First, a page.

SHRIMP U-Pb zircon geochronological and geochemical evidence for Neoproterozoic arc-magmatism along the western margin of the Yangtze Block, South China.
|dc.identifier.citation||Zhou, Mei-fu and Yan, Dan-Ping and Kennedy, Allen K. and Li, Yunqian and Ding, Jun. 2002. SHRIMP U-Pb zircon geochronological and geochemical evidence for Neoproterozoic arc-magmatism along the western margin of the Yangtze Block, South China.. Earth and Planetary Science Letters 196 (1-2): 51-67.|
The magmatic and tectonic history of the Yangtze Block and its possible affinity with other Neoproterozoic arc terranes are important in the reconstruction of Neoproterozoic plate tectonics. In the Panxi Belt, adjacent to the eastern margin of the Tibetan Plateau, there are many metamorphic complexes associated with Neoproterozoic granites. These are granitic gneisses of upper greenschist to amphibolite metamorphic facies, which have traditionally been considered the Archean basement of the Yangtze Block, although their origin and age of formation were poorly understood. This study provides the first reliable, SHRIMP U Pb zircon dating results for the gneissic complexes and the Neoproterozoic granites. Three samples of the Kangding gneissic complex yielded identical ages of 79710, 79513 and 79614 Ma. The Gongcai gneissic complex has zircons dated to be 82414 Ma with metamorphic rims of 1773 Ma, whereas the Gezong granite has an older age of 8648 Ma. Other gneissic complexes include the Miyi complex that has a younger age of 7649 Ma. Geochemical data show that the Kangding gneissic complex has arc signatures, representing metamorphic products of Neoproterozoic, arc-related acidic plutons. This scenario suggests subduction of oceanic lithosphere eastward (present-day orientation) underneath the Yangtze Block. There is a well-defined arc assemblage with an identical Neoproterozoic age along the eastern margin of the Yangtze Block. Thus, during Neoproterozoic time, both the western and eastern margins of the block were active arcs separated by the Trans-Yangtze basin. The Yangtze Block must, therefore, have been an isolated continent, although it was presumably located near the Rodinian supercontinent.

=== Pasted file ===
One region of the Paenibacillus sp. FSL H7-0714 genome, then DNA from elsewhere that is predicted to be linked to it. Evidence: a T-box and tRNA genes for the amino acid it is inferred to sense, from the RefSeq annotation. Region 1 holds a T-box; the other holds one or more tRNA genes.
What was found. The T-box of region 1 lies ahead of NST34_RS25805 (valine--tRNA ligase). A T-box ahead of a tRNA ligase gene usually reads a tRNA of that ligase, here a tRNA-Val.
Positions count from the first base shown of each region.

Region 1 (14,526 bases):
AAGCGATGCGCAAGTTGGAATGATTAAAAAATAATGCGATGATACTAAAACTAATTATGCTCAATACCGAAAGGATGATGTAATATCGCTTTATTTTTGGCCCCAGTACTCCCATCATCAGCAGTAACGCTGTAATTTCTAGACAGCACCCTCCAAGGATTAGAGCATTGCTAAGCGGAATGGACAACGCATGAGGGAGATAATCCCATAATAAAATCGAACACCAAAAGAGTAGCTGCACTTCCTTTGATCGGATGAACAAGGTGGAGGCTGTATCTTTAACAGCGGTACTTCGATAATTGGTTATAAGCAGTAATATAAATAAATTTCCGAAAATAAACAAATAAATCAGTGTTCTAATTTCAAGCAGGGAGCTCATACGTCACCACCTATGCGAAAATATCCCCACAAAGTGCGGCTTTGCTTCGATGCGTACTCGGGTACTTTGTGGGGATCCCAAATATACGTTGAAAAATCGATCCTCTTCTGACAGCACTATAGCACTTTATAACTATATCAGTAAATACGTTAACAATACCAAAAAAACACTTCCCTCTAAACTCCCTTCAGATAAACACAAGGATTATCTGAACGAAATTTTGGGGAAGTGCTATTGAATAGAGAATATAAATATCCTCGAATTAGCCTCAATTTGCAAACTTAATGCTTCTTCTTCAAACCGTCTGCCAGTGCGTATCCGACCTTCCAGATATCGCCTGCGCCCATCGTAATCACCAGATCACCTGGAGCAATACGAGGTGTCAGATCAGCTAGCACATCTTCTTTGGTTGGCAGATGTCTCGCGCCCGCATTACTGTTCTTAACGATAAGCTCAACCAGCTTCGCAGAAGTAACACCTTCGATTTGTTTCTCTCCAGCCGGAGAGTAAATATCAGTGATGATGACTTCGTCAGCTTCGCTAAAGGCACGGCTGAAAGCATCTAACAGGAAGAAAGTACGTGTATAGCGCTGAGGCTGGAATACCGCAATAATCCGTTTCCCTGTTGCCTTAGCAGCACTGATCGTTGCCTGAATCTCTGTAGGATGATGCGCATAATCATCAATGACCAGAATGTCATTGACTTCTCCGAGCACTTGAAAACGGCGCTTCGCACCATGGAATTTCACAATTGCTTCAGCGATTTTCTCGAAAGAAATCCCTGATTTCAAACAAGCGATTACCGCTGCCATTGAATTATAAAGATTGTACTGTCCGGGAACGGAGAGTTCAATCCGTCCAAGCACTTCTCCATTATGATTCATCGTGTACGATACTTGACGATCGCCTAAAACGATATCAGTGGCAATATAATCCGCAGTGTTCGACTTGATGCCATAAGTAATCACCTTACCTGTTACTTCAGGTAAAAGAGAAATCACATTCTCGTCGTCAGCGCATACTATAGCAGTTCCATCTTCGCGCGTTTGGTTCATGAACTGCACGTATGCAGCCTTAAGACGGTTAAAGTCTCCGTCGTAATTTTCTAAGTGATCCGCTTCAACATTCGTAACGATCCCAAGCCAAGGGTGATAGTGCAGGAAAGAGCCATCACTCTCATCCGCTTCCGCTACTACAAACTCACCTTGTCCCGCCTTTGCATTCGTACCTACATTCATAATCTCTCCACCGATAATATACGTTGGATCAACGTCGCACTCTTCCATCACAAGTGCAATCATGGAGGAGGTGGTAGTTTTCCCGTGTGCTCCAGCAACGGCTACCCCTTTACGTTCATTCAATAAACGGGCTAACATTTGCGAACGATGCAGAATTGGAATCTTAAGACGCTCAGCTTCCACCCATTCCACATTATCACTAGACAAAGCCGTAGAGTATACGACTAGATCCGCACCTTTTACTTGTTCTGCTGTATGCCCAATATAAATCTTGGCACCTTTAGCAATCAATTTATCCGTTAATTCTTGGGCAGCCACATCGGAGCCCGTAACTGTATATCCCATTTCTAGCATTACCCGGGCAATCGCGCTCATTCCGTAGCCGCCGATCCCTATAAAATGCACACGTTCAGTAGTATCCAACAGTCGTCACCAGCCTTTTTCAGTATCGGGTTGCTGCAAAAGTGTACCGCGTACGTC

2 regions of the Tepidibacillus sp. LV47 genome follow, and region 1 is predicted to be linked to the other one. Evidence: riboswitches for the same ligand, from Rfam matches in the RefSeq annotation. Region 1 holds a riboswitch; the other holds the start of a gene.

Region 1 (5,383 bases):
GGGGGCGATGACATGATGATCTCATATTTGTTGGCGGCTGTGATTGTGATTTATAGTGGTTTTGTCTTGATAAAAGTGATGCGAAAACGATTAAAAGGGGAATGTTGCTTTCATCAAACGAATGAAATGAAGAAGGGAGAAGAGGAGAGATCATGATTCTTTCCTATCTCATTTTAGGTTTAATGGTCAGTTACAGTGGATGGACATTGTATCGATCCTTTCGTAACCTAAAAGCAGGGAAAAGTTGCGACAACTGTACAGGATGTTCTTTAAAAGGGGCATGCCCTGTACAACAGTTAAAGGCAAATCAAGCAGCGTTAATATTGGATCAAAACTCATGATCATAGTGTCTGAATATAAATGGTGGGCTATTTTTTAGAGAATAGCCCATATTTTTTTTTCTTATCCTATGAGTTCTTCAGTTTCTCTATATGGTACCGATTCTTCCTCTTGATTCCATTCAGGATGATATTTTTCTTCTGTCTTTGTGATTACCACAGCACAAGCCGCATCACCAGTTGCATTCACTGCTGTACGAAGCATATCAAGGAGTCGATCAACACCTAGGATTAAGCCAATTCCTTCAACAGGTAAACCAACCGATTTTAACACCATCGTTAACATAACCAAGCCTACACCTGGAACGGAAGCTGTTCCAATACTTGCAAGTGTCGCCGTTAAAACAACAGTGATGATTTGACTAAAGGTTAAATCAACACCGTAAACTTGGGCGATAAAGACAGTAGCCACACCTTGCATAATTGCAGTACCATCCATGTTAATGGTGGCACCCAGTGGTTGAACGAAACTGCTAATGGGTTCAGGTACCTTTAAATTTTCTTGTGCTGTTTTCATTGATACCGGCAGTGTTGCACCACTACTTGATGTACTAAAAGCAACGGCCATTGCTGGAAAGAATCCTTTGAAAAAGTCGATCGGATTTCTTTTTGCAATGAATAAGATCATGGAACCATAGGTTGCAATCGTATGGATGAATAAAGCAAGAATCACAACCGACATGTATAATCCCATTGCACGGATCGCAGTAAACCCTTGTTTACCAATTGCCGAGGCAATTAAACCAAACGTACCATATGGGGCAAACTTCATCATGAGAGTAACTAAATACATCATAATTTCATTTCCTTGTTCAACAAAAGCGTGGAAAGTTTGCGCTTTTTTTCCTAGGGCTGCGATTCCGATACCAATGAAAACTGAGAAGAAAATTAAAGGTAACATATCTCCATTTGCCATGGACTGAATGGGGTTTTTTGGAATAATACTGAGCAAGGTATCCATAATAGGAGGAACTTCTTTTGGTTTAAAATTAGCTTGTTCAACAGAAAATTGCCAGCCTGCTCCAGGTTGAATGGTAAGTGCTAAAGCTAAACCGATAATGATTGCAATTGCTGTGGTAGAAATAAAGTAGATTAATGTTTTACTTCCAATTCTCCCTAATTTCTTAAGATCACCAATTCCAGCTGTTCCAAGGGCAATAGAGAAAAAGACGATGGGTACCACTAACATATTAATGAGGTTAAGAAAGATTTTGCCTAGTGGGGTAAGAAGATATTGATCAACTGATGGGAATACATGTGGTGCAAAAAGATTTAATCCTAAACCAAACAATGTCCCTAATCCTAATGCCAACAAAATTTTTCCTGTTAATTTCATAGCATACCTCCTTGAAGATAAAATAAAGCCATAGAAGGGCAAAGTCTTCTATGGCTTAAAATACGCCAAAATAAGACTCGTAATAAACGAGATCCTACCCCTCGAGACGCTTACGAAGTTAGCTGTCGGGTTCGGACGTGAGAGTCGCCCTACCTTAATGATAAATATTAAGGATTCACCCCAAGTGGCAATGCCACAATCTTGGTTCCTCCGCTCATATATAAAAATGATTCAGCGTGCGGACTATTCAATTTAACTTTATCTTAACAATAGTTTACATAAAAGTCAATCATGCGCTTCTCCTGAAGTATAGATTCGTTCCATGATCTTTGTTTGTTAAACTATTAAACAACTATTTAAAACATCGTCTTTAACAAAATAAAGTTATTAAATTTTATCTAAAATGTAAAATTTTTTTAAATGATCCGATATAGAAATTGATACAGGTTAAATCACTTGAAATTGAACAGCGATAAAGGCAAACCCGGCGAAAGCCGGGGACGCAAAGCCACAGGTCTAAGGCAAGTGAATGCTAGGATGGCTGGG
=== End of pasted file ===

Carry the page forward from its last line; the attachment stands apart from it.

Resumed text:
|dc.publisher||Elsevier Science BV|
|dc.subject||South China Block|
|dc.title||SHRIMP U-Pb zircon geochronological and geochemical evidence for Neoproterozoic arc-magmatism along the western margin of the Yangtze Block, South China.|
|dcterms.source.title||Earth and Planetary Science Letters|
|curtin.department||Department of Imaging and Applied Physics|
|curtin.accessStatus||Fulltext not available|
|curtin.faculty||Division of Engineering, Science and Computing|
|curtin.faculty||Department of Applied Physics|
|curtin.faculty||Department of Medical Imaging Science|
|curtin.faculty||Faculty of Science|